In the context of the 1800s politics that Marx would have been familiar with, it doesn't seem unreasonable to assume that this would necessarily involve people getting shot at.

comment by H. Skip Robinson (h-skip-robinson) · 2019-01-22T16:16:07.115Z · score: 1 (1 votes) · LW · GW

Many assume Marx was intellectually honest when it doesn't appear he was. He gave us the means to destroy our societies, but he did not give us a workable or foundational rule of law or bill of rights in which to hang our civility on to reestablish or rebuild it.

He gave up 10 planks in The Communist Manifesto which has worked at destroying any assemblance of, prosperity, liberty and justice in any society, but then leaves us hanging.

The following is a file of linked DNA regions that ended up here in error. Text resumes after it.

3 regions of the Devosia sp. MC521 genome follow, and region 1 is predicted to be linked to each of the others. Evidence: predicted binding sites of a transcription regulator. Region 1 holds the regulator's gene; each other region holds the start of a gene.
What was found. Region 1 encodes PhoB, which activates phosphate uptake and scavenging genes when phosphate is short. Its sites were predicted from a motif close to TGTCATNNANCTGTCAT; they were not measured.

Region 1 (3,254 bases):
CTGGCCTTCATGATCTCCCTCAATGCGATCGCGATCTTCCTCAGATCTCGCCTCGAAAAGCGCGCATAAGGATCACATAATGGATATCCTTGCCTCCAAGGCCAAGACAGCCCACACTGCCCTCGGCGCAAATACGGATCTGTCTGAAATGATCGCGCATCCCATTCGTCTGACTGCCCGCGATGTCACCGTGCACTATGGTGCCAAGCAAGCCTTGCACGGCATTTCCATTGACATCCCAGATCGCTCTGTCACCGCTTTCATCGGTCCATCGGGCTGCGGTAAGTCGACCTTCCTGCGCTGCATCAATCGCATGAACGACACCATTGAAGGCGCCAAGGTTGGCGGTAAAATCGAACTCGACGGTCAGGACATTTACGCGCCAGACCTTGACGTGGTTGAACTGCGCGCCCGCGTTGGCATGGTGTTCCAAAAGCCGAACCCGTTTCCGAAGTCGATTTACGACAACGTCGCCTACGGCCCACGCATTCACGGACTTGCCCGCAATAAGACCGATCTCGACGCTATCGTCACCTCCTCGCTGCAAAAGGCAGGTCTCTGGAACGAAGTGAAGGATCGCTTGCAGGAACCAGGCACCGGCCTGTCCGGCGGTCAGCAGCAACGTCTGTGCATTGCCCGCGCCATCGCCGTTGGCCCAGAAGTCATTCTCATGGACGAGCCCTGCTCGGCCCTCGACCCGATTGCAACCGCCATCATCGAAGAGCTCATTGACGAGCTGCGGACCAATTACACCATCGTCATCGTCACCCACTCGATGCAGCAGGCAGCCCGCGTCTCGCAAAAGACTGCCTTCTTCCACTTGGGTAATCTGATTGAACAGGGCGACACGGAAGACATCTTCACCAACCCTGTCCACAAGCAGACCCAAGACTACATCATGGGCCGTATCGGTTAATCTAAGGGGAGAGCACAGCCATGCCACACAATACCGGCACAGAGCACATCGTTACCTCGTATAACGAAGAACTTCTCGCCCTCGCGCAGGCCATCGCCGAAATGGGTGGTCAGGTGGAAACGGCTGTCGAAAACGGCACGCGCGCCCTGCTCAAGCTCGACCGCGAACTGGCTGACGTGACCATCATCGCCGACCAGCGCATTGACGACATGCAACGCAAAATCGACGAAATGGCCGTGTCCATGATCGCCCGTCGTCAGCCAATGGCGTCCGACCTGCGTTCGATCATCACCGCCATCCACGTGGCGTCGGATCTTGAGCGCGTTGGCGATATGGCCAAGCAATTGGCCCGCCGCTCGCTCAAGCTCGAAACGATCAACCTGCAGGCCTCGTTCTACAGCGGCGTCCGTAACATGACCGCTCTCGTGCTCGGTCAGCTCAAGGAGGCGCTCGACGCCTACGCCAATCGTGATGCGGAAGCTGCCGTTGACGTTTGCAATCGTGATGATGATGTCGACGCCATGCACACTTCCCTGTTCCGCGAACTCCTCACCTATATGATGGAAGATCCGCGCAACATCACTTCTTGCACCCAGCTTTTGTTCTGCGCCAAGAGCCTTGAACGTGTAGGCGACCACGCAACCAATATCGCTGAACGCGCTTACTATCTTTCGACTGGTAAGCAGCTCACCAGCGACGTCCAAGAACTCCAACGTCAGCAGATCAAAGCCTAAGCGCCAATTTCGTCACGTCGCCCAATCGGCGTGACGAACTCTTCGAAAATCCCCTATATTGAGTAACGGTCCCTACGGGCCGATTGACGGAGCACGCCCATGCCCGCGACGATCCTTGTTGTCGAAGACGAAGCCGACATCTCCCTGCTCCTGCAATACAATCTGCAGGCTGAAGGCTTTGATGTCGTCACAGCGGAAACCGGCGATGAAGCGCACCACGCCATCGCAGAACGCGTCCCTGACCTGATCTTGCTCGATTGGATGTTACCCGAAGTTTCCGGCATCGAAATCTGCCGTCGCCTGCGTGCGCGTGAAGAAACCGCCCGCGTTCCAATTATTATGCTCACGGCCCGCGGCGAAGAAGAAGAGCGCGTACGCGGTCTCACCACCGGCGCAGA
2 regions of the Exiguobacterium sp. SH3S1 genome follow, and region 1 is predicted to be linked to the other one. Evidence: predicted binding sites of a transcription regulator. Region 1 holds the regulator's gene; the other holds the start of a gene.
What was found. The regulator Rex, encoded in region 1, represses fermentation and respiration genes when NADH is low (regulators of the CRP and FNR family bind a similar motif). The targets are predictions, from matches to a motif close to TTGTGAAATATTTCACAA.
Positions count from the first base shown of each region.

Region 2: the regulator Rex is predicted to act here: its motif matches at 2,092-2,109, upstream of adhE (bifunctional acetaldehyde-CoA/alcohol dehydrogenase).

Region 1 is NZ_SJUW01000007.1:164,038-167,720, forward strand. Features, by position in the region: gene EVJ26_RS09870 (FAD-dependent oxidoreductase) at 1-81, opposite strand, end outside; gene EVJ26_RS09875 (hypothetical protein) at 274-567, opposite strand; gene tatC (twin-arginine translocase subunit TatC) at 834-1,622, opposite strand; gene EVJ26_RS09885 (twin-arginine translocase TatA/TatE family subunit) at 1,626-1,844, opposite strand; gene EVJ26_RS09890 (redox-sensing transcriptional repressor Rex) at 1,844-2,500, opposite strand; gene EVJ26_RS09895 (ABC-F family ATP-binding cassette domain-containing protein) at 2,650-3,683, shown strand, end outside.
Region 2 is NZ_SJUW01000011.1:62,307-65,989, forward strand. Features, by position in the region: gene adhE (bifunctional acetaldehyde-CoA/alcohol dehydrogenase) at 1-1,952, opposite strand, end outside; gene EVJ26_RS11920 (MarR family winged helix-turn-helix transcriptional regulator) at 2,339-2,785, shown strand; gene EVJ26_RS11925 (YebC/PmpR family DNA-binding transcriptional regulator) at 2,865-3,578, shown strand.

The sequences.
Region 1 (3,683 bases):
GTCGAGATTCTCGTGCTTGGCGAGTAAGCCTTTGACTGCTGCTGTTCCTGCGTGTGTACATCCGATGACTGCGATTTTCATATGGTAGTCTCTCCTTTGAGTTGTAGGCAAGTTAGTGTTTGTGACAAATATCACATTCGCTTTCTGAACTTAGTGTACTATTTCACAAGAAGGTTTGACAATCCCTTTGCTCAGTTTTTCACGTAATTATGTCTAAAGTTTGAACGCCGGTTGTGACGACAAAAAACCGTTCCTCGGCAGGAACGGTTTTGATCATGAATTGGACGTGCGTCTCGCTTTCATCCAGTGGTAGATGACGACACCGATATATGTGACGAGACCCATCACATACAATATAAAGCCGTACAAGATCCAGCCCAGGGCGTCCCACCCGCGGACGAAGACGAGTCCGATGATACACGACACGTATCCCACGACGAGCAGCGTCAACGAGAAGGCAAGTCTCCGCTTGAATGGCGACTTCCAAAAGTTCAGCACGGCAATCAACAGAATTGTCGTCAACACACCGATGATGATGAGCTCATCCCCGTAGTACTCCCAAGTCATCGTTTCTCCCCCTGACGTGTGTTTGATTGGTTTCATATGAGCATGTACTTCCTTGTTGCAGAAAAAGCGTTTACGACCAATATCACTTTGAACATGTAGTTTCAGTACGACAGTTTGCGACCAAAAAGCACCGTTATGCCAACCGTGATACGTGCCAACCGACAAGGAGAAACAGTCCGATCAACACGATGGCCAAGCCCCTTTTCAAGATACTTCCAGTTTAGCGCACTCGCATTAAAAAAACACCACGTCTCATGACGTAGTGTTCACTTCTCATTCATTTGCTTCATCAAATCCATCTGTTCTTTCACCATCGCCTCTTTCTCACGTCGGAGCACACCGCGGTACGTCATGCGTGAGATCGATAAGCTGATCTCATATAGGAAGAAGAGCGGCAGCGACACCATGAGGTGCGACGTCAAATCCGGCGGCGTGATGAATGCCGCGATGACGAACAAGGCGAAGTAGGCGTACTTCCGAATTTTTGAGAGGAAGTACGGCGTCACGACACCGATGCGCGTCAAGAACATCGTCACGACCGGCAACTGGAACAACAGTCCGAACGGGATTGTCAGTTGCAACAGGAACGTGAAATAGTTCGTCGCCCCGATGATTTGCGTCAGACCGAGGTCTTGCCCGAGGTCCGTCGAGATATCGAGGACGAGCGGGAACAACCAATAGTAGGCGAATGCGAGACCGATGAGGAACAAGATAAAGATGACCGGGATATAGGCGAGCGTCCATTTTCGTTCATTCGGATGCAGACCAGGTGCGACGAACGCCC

Like I say to many Marxists, give me some operational rules like our Constitution tried to do and tell me when we should give up a right for the common good, as the Bill of Rights tried to do and then we can talk.

As someone I once read wrote "communism is the social method through laws, for the ruling class to steal the wealth of a nation." and Marx gave them the outline. The question is, was Marx a Zionist of not?

comment by PhilGoetz · 2014-08-06T03:46:52.971Z · score: 0 (0 votes) · LW · GW

Hegel did use synthesis. I think the go-to reference is his book The Logic of Science, whose title I remember only because I heard a lecturer describe it as being peculiar for a book that contained no discussion of either logic or science. By "logic" he meant his dialectic method, which is not logical (in the sense of having operators with defined outcomes).